20. The method of claim 18, wherein applying the default control logic to present the audible alert signal comprises presenting a first predetermined signal perceptible to a user, and wherein applying the alternative control logic to present the vibration alert signal comprises presenting a second predetermined signal perceptible to a user.
21. The method of claim 18, further comprising:
flagging the alternative set of control logic as an active set of control logic; and
after receiving the control signal but before flagging the alternative set of control logic as the active set of control logic, prompting a user of the device to approve change in function of the device, and receiving a user response indicating whether or not the user approves.
22. The method of claim 18, further comprising:
the device determining its position within the given location, and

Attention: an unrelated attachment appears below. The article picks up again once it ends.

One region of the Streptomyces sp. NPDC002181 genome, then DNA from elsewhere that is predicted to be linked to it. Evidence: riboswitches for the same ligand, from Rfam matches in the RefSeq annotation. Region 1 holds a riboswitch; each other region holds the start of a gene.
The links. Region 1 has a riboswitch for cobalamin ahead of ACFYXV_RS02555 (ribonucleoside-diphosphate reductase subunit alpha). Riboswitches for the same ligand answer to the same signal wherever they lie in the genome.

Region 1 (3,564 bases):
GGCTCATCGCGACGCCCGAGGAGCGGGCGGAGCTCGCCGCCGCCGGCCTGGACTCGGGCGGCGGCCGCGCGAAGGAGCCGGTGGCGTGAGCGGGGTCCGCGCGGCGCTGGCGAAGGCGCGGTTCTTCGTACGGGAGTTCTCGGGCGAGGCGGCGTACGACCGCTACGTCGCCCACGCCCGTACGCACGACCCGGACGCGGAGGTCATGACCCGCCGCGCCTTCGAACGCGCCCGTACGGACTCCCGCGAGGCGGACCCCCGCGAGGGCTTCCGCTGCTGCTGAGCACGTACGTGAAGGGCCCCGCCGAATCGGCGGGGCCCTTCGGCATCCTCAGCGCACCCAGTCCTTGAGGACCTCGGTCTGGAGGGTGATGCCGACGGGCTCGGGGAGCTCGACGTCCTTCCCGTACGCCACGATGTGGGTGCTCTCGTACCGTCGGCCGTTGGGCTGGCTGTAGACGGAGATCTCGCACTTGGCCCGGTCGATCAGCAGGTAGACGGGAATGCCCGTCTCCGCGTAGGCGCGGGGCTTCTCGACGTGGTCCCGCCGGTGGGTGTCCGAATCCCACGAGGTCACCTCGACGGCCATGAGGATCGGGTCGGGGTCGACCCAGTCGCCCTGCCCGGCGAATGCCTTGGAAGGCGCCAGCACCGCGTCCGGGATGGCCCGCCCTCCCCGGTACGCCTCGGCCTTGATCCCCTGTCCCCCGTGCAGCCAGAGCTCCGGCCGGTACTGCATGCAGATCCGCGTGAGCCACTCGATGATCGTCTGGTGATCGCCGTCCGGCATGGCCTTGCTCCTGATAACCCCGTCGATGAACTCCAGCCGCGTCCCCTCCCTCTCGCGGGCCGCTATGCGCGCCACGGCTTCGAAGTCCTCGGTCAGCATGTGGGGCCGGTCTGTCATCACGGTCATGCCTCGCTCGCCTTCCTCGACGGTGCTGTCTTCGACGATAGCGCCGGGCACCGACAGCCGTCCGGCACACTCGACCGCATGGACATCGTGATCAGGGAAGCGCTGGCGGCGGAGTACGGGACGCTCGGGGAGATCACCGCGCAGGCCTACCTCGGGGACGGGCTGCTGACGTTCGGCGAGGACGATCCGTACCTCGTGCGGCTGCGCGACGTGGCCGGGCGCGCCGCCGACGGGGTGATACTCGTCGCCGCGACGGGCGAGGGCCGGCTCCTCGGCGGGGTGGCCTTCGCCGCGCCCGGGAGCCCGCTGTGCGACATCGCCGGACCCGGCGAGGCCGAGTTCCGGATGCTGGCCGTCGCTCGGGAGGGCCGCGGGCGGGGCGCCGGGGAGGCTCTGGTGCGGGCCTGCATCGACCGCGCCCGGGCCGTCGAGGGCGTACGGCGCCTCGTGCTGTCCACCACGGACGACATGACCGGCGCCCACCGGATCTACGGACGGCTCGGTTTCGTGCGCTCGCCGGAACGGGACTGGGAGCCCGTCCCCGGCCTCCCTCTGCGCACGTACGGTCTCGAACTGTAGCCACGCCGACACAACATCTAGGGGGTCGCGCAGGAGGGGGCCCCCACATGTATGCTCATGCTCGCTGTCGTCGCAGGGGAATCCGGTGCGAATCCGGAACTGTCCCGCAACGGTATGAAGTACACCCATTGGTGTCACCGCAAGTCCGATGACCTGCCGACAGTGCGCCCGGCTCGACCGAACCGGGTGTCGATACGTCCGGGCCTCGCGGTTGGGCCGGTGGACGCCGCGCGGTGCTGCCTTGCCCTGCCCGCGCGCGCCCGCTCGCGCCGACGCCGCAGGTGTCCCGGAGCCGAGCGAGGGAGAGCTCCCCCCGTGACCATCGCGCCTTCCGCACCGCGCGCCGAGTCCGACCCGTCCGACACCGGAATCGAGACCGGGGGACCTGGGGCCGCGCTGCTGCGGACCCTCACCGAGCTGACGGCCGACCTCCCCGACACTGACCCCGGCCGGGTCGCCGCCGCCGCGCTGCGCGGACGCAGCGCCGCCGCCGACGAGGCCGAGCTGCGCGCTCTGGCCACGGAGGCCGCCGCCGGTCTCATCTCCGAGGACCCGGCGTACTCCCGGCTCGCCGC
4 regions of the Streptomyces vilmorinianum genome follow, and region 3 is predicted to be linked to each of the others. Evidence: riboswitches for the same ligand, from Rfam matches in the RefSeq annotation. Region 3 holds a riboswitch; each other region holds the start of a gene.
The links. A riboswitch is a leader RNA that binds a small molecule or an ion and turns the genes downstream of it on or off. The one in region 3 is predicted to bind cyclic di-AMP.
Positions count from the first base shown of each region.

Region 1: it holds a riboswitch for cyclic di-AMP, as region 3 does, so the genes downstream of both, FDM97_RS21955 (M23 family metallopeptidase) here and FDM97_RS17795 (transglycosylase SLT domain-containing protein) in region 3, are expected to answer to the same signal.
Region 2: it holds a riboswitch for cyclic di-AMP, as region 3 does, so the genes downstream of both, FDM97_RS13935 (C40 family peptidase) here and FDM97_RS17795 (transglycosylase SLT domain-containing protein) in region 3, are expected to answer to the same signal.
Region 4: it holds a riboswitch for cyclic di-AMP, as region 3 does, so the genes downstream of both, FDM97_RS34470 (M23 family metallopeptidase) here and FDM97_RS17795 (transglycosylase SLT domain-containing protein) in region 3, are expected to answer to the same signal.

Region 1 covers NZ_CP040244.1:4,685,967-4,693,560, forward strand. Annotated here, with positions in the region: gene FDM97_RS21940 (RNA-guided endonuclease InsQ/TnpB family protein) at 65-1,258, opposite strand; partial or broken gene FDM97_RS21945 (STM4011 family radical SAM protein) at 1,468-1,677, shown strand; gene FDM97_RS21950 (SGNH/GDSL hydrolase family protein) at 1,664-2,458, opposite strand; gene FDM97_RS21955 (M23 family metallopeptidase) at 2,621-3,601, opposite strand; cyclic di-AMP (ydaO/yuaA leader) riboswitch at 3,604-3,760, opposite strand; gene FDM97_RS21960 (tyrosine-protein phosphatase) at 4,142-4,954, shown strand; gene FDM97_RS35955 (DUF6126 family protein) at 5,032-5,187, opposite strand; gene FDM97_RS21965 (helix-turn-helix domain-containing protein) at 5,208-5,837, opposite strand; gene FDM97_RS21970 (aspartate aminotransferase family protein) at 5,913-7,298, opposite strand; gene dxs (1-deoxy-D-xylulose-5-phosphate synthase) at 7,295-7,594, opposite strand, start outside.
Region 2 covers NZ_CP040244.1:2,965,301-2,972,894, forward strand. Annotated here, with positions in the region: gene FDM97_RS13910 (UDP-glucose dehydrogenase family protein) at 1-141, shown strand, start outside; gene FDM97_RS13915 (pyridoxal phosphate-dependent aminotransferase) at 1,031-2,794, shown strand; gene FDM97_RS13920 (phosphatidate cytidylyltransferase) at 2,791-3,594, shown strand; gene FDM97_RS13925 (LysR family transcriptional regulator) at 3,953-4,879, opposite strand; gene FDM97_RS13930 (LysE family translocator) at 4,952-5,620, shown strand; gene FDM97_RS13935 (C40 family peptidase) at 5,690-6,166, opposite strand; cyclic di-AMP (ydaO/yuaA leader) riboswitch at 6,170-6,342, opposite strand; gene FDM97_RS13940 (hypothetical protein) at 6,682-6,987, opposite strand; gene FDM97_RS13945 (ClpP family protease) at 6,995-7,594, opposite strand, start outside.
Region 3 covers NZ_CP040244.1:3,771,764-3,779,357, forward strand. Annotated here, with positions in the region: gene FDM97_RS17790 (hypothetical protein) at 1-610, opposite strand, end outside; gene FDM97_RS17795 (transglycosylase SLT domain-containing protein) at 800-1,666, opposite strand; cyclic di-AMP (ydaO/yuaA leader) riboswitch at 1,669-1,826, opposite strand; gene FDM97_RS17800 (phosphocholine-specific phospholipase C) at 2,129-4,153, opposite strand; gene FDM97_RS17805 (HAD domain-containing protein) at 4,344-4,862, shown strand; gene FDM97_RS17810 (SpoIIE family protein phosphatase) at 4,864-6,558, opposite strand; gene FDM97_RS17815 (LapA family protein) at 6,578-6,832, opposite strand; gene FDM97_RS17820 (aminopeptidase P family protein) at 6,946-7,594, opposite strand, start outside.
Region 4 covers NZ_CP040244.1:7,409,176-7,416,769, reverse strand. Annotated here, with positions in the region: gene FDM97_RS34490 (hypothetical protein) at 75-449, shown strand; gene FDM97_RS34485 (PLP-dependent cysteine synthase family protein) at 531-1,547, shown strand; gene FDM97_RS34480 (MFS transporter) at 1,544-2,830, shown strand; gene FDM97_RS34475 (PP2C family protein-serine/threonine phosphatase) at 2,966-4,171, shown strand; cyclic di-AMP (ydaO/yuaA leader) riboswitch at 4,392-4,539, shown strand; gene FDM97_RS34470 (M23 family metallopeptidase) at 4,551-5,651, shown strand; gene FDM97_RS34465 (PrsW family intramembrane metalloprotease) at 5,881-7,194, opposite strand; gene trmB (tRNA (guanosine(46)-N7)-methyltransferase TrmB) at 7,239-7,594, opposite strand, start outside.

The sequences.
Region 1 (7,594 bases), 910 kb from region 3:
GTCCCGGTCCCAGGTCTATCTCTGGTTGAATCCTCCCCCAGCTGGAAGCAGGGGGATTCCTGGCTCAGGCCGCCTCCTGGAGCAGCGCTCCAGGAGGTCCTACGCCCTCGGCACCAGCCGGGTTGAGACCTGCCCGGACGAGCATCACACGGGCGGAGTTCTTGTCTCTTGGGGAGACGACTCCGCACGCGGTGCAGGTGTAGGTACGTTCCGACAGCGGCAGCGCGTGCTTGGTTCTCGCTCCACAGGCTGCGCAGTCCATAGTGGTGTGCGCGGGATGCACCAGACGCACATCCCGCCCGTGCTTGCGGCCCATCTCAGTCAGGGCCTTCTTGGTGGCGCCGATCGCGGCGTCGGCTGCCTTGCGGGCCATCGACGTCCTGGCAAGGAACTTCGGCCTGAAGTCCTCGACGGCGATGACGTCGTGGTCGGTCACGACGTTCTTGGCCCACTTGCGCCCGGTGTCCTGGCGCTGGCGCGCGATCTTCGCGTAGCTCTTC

the device sending a position determination message to the first entity so as to communicate the position of the device to the first entity.
23. The method of claim 22, further comprising:
the device receiving, from a global positioning system, signals for detemmining the position of the device.
24. The method of claim 18,
wherein the device is associated with a given network address,
wherein the control signal is addressed to the given network address, and
wherein the device receives the control signal in response to the control signal being sent to the given network address.
25. The method of claim 18, wherein the given location comprises at least one location selected from the group consisting of: (i) a movie theater, (ii) a conference room, (iii) a church, (iv) a school, (v) a library, (vi) a hotel, (vii) a hotel room, (viii) a stadium, (ix) an amusement park, (x) an aircraft cabin, (xi) a house, (xii) a floor in a building, (xiii) a room in a building, and (xiv) a stretch of road.
26. The method of claim 18, further comprising:
detecting presence of the device in the given location; and